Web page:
Washington area residents generally receive quality medical care at less expensive prices through the area's five health maintenance organizations (HMOs) than with private physicians, but they may not be as happy with HMO physican services as with the traditional doctor system.
That is the essence of a survey of patients published yesterday in the latest issue of Washington Consumers' Checkbook, a nonprofit magazine directed by Robert Krughoff, president. The issue costs $4.95 and will be available on magazine racks beginning Jan. 2 or from the Checkbook office at 1518 K St. NW.
Included in the magazine is a report on how 10,000 Washington-area residents rated individual physicians and medical groups here. That survey and the HMO patient survey were based on comments obtained from local subscribers to Checkbook and to Consumer Reports magazine.
After compiling information from 824 local residents who belong to HMOs -- which typically are prepaid group health programs -- the magazine concluded that some of the programs are better than others, that the HMOs may be good for some people but not for everyone and that problems that do occur tend to grow out of the patient-doctor relationship in the HMO plans.
For example, the survey asked patients to rate their doctors for "arranging to see you quickly when you request." The results reported by the magazine showed that 34 percent of the patients at the Group Health Association, the area's largest HMO with 111,000 members, rated their physicians "superior." But when that question was asked of the patients of private physicians, 64 percent of those surveyed rated their doctors as "superior."
Patient satisfaction on that one point was higher in the other HMO programs, with 38 percent rating physicians "superior" for quick appointments at George Washington University Health Plan and 43 percent at Kaiser-Georgetown Community Health Plan.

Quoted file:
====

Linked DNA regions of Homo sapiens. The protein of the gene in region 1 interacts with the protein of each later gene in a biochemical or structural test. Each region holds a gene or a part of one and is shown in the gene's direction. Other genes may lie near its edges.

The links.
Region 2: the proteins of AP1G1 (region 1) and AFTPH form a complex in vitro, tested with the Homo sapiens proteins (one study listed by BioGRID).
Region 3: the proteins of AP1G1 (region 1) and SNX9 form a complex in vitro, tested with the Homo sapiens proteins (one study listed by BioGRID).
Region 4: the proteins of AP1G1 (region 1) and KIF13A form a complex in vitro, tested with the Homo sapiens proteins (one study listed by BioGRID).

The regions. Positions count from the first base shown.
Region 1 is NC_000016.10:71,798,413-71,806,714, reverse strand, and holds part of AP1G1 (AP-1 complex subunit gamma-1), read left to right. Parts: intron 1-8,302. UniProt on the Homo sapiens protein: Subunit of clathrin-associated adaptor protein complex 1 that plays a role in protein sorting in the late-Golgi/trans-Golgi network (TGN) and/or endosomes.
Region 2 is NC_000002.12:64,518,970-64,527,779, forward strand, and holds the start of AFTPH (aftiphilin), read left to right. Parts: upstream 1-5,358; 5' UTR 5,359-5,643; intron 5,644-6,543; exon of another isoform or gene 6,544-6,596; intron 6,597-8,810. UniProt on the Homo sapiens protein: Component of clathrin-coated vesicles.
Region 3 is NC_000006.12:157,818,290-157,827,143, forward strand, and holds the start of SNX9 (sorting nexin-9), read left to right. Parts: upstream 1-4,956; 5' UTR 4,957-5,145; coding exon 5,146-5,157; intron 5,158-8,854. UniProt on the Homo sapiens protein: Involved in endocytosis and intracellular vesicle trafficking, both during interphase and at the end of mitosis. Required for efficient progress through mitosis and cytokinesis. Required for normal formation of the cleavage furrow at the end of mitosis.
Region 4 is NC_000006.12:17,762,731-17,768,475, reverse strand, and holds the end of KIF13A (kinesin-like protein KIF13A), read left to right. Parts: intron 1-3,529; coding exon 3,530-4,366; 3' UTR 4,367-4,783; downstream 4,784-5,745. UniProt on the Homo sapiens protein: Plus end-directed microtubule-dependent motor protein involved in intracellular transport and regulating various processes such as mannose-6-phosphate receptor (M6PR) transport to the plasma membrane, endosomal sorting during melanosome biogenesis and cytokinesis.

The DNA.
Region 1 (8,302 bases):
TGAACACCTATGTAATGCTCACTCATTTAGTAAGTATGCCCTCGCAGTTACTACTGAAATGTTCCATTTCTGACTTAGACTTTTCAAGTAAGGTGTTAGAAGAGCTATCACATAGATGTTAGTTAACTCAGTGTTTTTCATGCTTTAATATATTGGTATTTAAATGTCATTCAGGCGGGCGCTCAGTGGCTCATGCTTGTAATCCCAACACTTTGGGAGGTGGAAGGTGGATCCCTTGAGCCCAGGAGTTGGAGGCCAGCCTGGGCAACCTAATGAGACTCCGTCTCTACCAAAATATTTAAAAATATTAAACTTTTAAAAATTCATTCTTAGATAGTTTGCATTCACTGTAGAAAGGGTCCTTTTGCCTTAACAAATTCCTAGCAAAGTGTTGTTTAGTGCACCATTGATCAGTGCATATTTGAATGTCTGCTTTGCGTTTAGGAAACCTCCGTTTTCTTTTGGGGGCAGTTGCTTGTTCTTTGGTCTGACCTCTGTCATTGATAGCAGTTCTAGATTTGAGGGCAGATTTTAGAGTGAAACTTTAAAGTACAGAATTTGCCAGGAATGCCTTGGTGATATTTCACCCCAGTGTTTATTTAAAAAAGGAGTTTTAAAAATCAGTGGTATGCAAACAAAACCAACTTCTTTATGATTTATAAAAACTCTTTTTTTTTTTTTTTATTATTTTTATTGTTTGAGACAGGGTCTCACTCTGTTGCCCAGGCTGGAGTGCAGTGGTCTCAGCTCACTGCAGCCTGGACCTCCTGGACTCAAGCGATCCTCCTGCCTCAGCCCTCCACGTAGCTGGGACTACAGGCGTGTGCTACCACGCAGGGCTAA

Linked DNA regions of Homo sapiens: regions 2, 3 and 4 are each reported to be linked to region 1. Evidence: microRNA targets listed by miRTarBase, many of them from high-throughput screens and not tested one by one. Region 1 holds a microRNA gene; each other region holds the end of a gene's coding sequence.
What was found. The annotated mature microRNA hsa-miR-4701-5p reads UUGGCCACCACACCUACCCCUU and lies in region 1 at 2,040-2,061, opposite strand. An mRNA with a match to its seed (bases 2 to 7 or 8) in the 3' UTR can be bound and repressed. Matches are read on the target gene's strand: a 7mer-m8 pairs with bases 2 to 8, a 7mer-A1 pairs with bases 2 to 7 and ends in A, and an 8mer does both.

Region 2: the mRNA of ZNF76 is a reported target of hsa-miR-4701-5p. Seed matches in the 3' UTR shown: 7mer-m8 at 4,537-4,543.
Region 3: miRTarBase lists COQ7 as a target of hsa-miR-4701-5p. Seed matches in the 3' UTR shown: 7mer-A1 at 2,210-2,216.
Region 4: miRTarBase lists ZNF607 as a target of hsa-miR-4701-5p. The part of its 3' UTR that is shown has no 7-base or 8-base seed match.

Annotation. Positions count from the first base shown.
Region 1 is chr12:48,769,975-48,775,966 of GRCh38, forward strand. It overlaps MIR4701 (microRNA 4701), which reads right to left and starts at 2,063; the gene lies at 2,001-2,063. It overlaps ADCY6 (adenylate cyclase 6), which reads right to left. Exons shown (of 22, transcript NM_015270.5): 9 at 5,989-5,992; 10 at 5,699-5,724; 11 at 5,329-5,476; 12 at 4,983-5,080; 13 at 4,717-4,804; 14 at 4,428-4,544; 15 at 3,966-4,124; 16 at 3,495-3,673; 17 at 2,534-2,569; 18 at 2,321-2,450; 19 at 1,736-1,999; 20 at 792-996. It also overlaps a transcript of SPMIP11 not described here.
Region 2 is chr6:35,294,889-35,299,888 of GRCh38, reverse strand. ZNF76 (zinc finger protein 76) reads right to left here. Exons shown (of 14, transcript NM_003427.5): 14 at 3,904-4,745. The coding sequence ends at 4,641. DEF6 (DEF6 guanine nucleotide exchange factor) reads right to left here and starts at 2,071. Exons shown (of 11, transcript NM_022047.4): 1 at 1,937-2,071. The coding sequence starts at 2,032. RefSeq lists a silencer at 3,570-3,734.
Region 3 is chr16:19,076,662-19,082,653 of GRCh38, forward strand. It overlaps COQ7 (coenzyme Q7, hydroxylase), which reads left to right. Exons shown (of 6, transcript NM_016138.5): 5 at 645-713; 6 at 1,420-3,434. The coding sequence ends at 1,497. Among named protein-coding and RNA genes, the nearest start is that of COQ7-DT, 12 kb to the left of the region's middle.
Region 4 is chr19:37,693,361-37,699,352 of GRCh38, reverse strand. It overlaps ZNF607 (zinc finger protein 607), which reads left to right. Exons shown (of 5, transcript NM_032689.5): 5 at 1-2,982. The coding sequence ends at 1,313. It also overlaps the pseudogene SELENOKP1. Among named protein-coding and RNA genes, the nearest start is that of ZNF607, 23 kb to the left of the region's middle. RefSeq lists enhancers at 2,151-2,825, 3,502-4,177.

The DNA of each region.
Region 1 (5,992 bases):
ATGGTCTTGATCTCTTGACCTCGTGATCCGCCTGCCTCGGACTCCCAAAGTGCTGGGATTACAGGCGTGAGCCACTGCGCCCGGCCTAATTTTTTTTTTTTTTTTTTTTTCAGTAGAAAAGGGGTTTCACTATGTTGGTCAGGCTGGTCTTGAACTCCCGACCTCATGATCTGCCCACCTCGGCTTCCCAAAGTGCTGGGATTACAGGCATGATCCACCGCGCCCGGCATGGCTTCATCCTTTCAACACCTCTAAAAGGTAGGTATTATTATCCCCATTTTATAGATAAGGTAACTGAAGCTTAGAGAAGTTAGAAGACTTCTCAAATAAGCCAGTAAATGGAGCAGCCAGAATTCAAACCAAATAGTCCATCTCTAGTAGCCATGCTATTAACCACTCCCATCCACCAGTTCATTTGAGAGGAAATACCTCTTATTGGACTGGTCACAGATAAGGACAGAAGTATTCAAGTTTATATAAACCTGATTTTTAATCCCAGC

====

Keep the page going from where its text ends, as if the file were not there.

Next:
The one exception to the trend showing private physician patients more satisfied than HMO patients on quick appointments was in the Columbia Medical Plan, which is among the smaller HMO programs here. Seventy percent of the Columbia patients responding to the survey rated their physicians as "superior" -- a higher rate than the private patient rating of 64 percent.
John Ott, executive director of the George Washington HMO plan, questioned the survey method used. Rather than a random sampling of opinion, he said, the surveyers relied on patients to respond -- "those with a point to make."
Ott also said that other national surveys show that HMO patient access to their doctors is as speedy as the private patient's access to the physician. t
No data was available on patient ratings of Health Plus, the newest and smallest of the five HMOs. The magazine does have some details on the cost of the Health Plus plan, however.
Among the advantages of the HMO prepaid group practice prorams are the generally lower annual cost of medical care, the magazine said. In one case, the HMO plan was about $400 lower than a representative insurance plan. However, some federal employes may be better served by insurance programs available to them through their work.
The magazine said that HMO doctors are slightly better trained on the average than are physicians in the traditional fee-for-service systems. The HMO doctors also generally use some of the area's better hospitals and are unlikely to put patients through the discomfort and risk of unnecessary surgery, the magazine said.
Disadvantages of HMO cited by the magazine included the less satisfactory relationships with doctors and the HMO locations, which may not be convenient for some patients.